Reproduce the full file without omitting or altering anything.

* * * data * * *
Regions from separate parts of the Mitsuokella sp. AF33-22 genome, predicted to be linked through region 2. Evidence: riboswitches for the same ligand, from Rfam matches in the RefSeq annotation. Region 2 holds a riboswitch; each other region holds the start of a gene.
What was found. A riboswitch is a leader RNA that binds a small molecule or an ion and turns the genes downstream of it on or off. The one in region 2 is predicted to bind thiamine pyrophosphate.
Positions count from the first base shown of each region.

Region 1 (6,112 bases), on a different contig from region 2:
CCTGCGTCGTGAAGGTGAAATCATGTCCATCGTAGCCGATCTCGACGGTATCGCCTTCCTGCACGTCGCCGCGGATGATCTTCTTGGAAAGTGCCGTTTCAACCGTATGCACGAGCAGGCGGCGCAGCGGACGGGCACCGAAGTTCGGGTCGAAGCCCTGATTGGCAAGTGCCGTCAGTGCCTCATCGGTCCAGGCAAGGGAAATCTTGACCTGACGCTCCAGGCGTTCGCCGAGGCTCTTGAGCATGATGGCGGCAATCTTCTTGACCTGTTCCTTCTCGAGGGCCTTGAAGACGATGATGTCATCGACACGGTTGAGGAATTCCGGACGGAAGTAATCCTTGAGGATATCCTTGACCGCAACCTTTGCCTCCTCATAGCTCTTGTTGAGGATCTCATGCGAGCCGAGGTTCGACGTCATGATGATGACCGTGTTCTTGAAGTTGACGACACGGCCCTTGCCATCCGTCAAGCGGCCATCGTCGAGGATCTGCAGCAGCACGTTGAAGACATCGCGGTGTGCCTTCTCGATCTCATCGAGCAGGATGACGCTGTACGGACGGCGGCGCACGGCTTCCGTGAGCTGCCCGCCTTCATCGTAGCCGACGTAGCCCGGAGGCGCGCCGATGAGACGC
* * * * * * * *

Regions from separate parts of the Mitsuokella sp. AF33-22 genome, predicted to be linked through region 2. Evidence: riboswitches for the same ligand, from Rfam matches in the RefSeq annotation. Region 2 holds a riboswitch; each other region holds the start of a gene.
What was found. A riboswitch is a leader RNA that binds a small molecule or an ion and turns the genes downstream of it on or off. The one in region 2 is predicted to bind thiamine pyrophosphate.
Positions count from the first base shown of each region.

Region 1 (6,112 bases), on a different contig from region 2:
CCTGCGTCGTGAAGGTGAAATCATGTCCATCGTAGCCGATCTCGACGGTATCGCCTTCCTGCACGTCGCCGCGGATGATCTTCTTGGAAAGTGCCGTTTCAACCGTATGCACGAGCAGGCGGCGCAGCGGACGGGCACCGAAGTTCGGGTCGAAGCCCTGATTGGCAAGTGCCGTCAGTGCCTCATCGGTCCAGGCAAGGGAAATCTTGACCTGACGCTCCAGGCGTTCGCCGAGGCTCTTGAGCATGATGGCGGCAATCTTCTTGACCTGTTCCTTCTCGAGGGCCTTGAAGACGATGATGTCATCGACACGGTTGAGGAATTCCGGACGGAAGTAATCCTTGAGGATATCCTTGACCGCAACCTTTGCCTCCTCATAGCTCTTGTTGAGGATCTCATGCGAGCCGAGGTTCGACGTCATGATGATGACCGTGTTCTTGAAGTTGACGACACGGCCCTTGCCATCCGTCAAGCGGCCATCGTCGAGGATCTGCAGCAGCACGTTGAAGACATCGCGGTGTGCCTTCTCGATCTCATCGAGCAGGATGACGCTGTACGGACGGCGGCGCACGGCTTCCGTGAGCTGCCCGCCTTCATCGTAGCCGACGTAGCCCGGAGGCGCGCCGATGAGACGC